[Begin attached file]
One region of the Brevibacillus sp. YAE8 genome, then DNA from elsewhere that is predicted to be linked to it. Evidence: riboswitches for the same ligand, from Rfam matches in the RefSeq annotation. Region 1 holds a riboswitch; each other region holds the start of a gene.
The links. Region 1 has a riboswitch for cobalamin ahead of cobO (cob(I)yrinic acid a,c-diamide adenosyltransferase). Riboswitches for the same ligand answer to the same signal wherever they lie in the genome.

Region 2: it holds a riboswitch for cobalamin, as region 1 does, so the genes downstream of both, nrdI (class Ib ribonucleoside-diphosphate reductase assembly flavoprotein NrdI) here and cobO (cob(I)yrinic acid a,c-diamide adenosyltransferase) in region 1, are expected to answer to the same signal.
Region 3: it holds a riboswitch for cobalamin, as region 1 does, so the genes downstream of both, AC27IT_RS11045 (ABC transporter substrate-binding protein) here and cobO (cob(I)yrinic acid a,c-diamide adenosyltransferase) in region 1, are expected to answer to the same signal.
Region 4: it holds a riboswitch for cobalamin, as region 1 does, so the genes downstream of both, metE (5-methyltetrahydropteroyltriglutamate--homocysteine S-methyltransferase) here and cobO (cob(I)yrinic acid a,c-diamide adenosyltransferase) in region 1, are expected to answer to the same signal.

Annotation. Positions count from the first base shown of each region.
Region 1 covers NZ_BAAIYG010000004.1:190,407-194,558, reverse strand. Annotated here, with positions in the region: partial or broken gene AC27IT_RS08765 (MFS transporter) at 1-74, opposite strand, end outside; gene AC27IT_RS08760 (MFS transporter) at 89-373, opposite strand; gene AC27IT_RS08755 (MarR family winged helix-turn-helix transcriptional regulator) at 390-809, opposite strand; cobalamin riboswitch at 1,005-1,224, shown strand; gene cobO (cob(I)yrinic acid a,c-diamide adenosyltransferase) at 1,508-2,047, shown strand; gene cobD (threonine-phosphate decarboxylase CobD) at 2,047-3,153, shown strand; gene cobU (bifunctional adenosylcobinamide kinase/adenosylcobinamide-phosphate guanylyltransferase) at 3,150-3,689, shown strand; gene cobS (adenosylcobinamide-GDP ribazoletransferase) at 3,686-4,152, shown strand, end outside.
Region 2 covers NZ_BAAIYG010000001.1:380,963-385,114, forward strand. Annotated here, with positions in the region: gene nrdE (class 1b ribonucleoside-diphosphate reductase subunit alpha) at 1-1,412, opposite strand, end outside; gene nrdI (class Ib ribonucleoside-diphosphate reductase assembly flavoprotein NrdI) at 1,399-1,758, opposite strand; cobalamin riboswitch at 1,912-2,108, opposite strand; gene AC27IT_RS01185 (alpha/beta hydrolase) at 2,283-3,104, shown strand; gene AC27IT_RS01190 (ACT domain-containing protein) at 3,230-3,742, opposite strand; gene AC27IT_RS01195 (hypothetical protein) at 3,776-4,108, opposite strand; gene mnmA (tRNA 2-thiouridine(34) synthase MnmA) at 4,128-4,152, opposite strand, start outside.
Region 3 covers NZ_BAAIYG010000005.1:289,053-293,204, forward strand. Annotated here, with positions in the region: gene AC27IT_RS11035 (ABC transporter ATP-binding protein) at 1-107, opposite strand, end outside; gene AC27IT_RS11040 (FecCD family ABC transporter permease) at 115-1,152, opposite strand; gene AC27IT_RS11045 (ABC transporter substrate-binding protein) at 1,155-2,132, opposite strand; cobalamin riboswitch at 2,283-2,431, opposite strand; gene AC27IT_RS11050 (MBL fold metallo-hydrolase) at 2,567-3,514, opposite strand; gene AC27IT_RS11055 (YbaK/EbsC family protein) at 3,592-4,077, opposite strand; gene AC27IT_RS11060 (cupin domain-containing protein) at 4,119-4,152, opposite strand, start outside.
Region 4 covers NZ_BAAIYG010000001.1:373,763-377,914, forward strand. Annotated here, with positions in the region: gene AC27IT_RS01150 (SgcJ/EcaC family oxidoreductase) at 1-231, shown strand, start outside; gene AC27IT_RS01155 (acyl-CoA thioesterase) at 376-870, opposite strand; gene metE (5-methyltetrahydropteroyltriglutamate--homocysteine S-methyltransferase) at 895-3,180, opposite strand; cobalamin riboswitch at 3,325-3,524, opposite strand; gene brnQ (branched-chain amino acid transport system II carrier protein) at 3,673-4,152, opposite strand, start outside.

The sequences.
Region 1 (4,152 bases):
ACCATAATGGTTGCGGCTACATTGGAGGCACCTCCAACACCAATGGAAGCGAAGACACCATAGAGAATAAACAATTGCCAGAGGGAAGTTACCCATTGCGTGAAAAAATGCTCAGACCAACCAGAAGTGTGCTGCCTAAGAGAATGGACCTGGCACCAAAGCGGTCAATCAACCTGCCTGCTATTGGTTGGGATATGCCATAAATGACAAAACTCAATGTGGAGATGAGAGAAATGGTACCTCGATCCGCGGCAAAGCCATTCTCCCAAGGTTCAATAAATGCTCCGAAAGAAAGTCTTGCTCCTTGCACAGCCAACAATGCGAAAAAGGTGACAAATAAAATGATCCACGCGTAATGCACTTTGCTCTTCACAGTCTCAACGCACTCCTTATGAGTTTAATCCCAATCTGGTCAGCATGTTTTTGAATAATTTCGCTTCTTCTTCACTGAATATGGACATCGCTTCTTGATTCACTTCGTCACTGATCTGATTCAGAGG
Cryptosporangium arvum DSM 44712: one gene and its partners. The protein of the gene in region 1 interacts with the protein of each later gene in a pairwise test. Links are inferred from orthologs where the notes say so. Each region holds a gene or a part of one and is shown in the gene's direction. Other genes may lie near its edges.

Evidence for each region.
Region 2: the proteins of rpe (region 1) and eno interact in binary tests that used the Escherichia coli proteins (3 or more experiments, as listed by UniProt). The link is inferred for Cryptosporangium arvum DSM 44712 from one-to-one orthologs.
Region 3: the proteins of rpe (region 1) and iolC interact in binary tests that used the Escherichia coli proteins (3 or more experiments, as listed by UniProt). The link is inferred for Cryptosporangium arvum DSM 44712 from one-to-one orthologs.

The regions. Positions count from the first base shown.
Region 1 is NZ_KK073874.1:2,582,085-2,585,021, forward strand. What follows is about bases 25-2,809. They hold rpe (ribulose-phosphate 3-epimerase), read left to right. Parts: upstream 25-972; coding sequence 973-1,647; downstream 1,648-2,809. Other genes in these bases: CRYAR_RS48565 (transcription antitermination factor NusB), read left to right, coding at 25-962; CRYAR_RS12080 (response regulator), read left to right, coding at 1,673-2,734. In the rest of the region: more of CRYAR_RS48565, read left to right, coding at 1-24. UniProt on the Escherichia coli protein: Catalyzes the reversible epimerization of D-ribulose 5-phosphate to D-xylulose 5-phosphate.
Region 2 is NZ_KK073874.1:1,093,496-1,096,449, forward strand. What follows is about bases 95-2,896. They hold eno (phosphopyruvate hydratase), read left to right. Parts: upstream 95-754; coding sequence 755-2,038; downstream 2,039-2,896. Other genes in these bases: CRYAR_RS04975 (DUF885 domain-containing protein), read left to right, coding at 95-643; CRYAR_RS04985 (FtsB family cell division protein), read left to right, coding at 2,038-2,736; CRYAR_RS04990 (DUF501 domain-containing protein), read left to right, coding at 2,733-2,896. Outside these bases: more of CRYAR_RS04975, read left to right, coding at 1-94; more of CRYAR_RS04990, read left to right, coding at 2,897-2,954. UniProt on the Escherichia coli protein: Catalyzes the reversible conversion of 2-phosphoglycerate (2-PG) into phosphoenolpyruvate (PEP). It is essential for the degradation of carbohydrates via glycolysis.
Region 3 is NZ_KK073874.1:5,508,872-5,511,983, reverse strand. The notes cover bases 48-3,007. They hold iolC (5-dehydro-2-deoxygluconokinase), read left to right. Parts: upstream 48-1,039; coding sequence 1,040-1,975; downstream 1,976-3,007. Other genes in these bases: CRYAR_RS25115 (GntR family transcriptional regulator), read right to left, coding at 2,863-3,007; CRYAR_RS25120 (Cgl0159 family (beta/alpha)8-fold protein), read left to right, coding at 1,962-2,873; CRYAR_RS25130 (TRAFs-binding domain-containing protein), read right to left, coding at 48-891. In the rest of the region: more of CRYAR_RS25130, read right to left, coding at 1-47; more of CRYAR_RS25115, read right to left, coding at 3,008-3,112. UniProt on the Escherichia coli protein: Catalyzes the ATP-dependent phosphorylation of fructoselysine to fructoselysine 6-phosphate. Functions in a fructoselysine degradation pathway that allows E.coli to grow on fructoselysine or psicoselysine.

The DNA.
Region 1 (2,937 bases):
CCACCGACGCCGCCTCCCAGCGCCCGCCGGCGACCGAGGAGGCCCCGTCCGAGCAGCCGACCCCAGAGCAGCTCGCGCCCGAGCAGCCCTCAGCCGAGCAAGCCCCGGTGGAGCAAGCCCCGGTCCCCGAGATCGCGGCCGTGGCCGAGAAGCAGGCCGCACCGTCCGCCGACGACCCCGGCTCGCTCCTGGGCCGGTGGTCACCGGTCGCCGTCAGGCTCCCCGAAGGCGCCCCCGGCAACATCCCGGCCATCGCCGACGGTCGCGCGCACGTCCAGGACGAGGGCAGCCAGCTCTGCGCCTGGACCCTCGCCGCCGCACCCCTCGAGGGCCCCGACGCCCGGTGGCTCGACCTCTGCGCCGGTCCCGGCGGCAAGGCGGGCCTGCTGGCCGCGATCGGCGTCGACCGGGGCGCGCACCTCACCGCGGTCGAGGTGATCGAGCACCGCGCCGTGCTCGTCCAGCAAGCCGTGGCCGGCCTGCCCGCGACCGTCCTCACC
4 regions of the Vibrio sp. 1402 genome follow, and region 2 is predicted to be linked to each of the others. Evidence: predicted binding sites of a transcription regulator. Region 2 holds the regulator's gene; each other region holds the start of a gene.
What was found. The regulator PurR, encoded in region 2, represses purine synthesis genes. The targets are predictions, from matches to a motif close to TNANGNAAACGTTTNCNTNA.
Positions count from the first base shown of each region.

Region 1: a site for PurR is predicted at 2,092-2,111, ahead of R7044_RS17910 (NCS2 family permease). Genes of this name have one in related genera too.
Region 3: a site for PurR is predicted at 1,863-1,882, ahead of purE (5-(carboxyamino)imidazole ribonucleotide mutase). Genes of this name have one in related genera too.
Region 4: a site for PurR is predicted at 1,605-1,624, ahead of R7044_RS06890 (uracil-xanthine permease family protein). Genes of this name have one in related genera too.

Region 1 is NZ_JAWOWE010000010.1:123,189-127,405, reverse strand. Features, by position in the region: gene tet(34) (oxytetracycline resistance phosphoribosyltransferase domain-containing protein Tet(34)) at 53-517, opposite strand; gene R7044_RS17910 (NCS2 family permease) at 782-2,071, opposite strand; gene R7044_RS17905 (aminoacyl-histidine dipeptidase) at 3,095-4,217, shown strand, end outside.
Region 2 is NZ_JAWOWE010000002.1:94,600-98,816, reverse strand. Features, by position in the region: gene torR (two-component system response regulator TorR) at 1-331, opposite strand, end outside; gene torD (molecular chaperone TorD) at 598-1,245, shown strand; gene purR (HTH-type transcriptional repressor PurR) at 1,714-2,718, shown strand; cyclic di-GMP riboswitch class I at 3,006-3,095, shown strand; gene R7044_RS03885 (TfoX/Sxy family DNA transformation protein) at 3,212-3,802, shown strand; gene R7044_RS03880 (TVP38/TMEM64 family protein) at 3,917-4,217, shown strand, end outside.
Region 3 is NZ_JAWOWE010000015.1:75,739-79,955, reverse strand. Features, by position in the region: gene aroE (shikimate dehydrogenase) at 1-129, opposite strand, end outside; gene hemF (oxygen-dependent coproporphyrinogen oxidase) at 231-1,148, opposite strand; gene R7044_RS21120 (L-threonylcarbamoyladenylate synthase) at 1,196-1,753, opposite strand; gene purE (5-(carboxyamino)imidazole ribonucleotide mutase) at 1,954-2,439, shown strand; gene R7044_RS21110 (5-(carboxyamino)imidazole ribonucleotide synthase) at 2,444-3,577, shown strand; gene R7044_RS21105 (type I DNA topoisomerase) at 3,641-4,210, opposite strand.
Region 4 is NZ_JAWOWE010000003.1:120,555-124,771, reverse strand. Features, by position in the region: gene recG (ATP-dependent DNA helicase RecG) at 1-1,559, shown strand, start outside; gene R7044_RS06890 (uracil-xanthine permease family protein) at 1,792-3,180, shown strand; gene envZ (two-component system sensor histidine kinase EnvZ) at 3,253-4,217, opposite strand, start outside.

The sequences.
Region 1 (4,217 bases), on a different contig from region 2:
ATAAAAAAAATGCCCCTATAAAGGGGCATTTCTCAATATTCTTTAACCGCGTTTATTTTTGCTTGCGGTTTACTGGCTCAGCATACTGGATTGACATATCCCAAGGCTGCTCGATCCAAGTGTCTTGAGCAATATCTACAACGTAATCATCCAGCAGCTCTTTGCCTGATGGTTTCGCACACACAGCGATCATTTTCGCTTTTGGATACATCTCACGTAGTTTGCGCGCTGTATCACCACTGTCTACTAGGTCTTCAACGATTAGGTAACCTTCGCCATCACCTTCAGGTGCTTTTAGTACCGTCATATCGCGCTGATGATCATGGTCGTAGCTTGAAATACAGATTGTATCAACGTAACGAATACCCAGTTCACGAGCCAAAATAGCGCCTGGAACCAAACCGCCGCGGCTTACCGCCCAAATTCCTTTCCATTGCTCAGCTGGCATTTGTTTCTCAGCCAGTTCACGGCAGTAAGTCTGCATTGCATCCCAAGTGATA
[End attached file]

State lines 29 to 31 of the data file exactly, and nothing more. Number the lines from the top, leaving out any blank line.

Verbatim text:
Region 3: a site for PurR is predicted at 1,863-1,882, ahead of purE (5-(carboxyamino)imidazole ribonucleotide mutase). Genes of this name have one in related genera too.
Region 4: a site for PurR is predicted at 1,605-1,624, ahead of R7044_RS06890 (uracil-xanthine permease family protein). Genes of this name have one in related genera too.

Region 1 is NZ_JAWOWE010000010.1:123,189-127,405, reverse strand. Features, by position in the region: gene tet(34) (oxytetracycline resistance phosphoribosyltransferase domain-containing protein Tet(34)) at 53-517, opposite strand; gene R7044_RS17910 (NCS2 family permease) at 782-2,071, opposite strand; gene R7044_RS17905 (aminoacyl-histidine dipeptidase) at 3,095-4,217, shown strand, end outside.